One of my friends over at TSF who lives in Canada went to the Buffalo Bills Draft Day festivities at Ralph Wilson Stadium yesterday.
While walking through the parking lot, he noticed an intriguing license plate.
On a side note, there's no group of fans that I wish failure upon more than Buffalo fans. I felt sorry for them in the early 90's because they dominated the AFC for several years, got to four consecutive Super Bowls, but just couldn't get over the hump.
And then 1999 happened. T'was a magical year to be sure for the Sabres that year. They made the playoffs as the 7th seed in the East, but upset Ottawa in the first round in a sweep, then defeated the Bruins in the Conference Semi's in six games, followed by a win in the Conference Finals in five over their bitter rivals to the north, the Toronto Maple Leafs, to launch them into the Stanley Cup Finals.
Where, of course, they met the Stars. Now going in, I can understand the animosity they had towards the city of Dallas. Afterall, the Cowboys handed the BIlls their last two Super Bowl losses in the 90's.
And just like in those two Super Bowls, a Dallas team prevented Buffalo from tasting a championship by beating them in the 1999 Stanley Cup Finals on what they consider to be a controversial goal.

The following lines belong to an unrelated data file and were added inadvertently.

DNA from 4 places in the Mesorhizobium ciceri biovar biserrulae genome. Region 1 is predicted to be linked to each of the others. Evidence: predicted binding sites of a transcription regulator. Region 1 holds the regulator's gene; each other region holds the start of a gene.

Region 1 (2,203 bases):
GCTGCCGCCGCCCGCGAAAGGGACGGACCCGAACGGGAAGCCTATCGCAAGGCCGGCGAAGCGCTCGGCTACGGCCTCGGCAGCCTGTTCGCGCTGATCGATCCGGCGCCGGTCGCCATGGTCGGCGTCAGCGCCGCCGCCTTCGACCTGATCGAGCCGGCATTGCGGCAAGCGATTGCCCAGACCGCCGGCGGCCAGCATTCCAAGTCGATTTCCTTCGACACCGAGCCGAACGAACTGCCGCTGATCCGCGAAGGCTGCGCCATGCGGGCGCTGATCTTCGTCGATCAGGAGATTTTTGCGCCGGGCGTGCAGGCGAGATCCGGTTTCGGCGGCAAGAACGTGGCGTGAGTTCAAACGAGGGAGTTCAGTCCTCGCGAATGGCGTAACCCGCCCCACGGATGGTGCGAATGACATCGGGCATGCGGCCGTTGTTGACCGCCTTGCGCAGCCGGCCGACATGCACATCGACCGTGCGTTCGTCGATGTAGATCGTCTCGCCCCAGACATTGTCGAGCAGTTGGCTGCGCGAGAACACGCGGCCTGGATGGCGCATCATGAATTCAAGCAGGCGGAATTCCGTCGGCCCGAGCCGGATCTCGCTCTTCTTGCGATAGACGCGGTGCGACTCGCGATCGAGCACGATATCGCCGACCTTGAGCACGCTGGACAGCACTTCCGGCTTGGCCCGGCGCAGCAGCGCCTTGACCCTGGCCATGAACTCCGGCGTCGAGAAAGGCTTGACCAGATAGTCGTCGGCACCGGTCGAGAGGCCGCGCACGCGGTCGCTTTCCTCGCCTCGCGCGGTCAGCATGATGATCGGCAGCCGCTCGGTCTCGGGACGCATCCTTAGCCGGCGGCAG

I've gone to great lengths in the past to prove why the goal was good. In a nutshell, the NHL allowed players who had previously established possession of the puck to go into the goal crease even if the puck didn't follow them in. And Brett Hull became the possessor of the puck when he deflected Jere Lehtinen's shot from the half boards in on Dominik Hasek.
And since the Sabres' netminder never gained control of the shot, Hull maintained possession, was legally in the crease, and then scored the goal that gave the Stars the Cup. For good measure, he also kicked the puck into a position where he could score prior to his skate entering the crease.
But let's just say for the sake of argument that these Western New Yorkers were right. That Hull's goal was illegitimate and shouldn't have counted.
Obviously, they would have kept playing until somebody scored to end it. And considering Buffalo had only scored one goal in the last 207:24 of the series (a Stu Barnes goal in the second period of Game 6 that knotted the score at 1-1), I don't think Sabre fans would have a mountain of evidence suggesting their team was capable of scoring to win Game 6, then flying down to Dallas and taking Game 7.
Call me a homer, but I think if it had taken six OT's to keep Buffalo from scoring, Ed Belfour would have been able to pull it off.
Nonetheless, the infatuation that Western New Yorkers have with that call still today simply boggles my mind.